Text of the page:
Grizzly bears, for example, hibernate for 5 to 6 months of the year. (By the time this article goes to print, many grizzlies may be coming out of hibernation. Depending on location and the harshness of winter, they exit their dens sometime between March and June). In order to hibernate, grizzlies must amass a great amount of fat during the summer months. In order to do this, they spend most of their time searching for food and eating it. Grizzlies obtain 80 to 90 percent of their food from vegetation and insects. Their diet consists mostly of berries, nuts, plant roots or bulbs, and sometimes insects or their larvae. Some grizzlies, in Alaska and the west coast of Canada, have access to salmon, which serve a large place in their diet.

Once bears have obtained sufficient winter reserves, they retreat to a den to hibernate. Although their heart rate drops to one-fifth of its normal rate, and their oxygen usage is half of its normal rate, their body temperature drops only a few degrees. Therefore, bears do not fall into a coma-like state as the chipmunk and squirrel do, in which state one could mistake the creature for dead. Their regular body temperature keeps bears in a somewhat “active” state—in which they could readily attack enemies if prematurely awakened. Because of this, in heart rate—from 200 beats per minute to 5 beats per minute. These hibernating mammals experience a coma-like state and are not easily awakened. Nevertheless, these animals, like the squirrel for example, must come out of their hibernation every few days in order to urinate and defecate (removing harmful wastes that build up in the body as fat cells are metabolized) and dig up a quick snack from a previously-made cache. This explains why you may have seen squirrels darting around your yard in the dead of winter. They do hibernate, but must break from that from time to time.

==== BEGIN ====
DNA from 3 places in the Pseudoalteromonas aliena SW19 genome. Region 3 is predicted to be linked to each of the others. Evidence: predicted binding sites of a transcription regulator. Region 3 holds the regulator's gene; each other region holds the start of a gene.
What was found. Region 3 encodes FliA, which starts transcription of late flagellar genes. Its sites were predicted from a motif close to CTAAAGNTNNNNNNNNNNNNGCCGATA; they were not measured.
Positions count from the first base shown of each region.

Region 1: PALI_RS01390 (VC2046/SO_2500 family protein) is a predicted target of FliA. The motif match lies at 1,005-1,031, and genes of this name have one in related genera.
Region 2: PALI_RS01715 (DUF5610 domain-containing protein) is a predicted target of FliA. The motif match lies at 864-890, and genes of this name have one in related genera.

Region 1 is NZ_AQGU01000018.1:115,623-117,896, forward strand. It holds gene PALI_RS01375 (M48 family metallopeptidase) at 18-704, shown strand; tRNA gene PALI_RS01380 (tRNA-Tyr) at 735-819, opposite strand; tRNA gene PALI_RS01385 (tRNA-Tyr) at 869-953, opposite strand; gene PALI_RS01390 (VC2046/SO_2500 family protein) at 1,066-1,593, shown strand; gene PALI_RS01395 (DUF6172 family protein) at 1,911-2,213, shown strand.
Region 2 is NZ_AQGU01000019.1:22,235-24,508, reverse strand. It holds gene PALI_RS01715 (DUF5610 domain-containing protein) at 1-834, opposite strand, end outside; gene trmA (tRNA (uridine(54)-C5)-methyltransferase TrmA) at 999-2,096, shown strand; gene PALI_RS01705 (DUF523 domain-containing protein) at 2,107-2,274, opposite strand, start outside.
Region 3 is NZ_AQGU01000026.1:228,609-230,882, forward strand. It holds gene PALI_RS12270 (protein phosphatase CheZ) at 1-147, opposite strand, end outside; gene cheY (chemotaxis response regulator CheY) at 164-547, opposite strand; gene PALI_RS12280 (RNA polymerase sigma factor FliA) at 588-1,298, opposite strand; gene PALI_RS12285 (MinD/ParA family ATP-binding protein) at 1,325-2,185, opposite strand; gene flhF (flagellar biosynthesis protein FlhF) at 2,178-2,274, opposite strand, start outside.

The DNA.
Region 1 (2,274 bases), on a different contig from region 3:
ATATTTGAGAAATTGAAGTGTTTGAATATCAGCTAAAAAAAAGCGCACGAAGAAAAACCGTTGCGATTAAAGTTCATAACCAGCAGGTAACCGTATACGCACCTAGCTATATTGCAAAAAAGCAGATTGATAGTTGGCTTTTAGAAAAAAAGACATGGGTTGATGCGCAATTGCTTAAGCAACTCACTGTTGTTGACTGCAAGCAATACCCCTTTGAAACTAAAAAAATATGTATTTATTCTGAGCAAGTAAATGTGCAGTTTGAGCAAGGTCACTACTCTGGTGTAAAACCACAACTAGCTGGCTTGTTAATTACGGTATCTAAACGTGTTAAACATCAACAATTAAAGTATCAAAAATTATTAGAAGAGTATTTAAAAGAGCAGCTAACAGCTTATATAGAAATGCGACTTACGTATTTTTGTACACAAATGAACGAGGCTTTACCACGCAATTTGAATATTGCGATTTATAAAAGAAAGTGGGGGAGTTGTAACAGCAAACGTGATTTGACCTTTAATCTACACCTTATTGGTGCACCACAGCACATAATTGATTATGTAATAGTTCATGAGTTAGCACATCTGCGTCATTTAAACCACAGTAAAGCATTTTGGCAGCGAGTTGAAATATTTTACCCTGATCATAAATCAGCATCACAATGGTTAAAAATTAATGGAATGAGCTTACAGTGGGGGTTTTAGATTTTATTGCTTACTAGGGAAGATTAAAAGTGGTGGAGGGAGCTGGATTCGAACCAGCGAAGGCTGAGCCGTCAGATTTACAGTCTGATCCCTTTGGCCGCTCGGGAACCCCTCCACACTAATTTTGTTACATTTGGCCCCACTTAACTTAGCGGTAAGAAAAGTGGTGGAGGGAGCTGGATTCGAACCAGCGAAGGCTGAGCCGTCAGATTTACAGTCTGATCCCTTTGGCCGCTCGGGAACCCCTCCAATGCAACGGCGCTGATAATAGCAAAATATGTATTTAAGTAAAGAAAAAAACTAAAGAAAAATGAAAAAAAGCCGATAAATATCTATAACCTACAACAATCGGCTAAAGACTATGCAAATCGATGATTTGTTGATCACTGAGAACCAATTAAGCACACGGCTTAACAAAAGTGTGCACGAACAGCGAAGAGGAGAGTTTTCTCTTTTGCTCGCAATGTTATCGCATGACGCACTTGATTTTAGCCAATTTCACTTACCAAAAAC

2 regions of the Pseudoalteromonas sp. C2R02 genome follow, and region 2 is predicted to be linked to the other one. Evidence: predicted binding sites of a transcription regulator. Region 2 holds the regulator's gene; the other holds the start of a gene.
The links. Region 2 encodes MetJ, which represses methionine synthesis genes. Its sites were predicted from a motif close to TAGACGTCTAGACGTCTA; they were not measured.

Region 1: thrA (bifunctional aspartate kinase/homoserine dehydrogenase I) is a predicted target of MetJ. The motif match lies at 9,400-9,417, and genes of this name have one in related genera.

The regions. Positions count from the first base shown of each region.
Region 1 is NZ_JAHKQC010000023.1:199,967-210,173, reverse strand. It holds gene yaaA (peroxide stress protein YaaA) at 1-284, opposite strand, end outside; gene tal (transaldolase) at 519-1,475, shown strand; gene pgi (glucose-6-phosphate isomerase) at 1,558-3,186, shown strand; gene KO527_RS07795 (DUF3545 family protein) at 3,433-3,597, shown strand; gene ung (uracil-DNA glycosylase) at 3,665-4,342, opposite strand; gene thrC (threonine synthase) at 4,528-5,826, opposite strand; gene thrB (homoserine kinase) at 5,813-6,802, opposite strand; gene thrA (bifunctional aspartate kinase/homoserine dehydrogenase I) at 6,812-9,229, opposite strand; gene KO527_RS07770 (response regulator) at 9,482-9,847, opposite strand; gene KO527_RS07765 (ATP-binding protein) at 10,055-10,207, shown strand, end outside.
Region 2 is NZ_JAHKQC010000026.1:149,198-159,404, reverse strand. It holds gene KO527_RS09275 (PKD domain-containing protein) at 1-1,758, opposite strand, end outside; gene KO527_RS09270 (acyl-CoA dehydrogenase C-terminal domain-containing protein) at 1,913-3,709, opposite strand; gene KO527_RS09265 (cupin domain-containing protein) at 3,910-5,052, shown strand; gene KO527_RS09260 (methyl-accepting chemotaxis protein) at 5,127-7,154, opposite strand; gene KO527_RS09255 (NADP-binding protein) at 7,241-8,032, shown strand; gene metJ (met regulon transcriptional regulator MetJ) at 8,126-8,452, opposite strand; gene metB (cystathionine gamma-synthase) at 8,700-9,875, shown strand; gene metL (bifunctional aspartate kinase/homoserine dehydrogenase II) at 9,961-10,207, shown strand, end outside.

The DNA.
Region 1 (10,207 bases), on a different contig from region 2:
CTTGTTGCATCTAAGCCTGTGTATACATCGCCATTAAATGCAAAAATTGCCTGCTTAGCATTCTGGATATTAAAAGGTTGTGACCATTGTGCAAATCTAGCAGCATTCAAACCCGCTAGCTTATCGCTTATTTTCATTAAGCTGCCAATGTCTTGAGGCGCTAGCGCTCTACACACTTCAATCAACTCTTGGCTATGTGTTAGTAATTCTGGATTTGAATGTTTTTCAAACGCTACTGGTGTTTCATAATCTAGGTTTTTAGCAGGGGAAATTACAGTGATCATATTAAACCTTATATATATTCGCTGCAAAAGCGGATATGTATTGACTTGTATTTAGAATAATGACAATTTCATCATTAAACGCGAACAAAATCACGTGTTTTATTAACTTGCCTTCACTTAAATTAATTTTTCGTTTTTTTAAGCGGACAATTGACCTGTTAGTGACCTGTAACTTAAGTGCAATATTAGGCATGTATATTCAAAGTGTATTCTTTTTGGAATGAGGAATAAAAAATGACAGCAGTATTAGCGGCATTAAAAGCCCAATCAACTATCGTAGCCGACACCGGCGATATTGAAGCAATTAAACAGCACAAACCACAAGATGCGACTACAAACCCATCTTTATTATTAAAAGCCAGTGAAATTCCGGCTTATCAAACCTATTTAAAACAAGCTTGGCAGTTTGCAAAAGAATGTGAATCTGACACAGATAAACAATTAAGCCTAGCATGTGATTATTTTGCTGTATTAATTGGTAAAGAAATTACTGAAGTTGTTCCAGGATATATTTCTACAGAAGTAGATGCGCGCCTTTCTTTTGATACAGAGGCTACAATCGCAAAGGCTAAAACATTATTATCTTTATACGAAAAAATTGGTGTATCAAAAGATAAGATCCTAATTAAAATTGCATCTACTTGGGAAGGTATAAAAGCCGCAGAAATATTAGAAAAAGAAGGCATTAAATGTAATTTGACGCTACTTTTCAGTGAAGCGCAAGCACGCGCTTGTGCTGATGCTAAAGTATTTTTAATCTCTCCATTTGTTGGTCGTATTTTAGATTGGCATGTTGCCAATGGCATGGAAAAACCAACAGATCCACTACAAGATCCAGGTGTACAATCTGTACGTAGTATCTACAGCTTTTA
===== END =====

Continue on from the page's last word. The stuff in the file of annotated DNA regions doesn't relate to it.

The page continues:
Hibernating Bears

Bears, however, differ from other mammals in hibernation. Although a bear experiences a somewhat lower heart rate, its body temperature drops only a little, and it need not awaken to eat or rid itself of wastes. This difference has caused some to suggest that bears are not “true” hibernators. They have attached instead the term “denning” to the activity of a bear. For the purpose of this article we will still refer to the bears as hibernators.

Grizzly bears, for example, hibernate for 5 to 6 months of the year. (By the time this article goes to print, many grizzlies may be coming out of hibernation. Depending on location and the harshness of winter, they exit their dens sometime between March and June). In order to hibernate, grizzlies must amass a great amount of fat during the summer months. In order to do this, they spend most of their time searching for food and eating it. Grizzlies obtain 80 to 90 percent of their food from vegetation and insects. Their diet consists mostly of berries, nuts, plant roots or bulbs, and sometimes insects or their larvae. Some grizzlies, in Alaska and the west coast of Canada, have access to salmon, which serve a large place in their diet.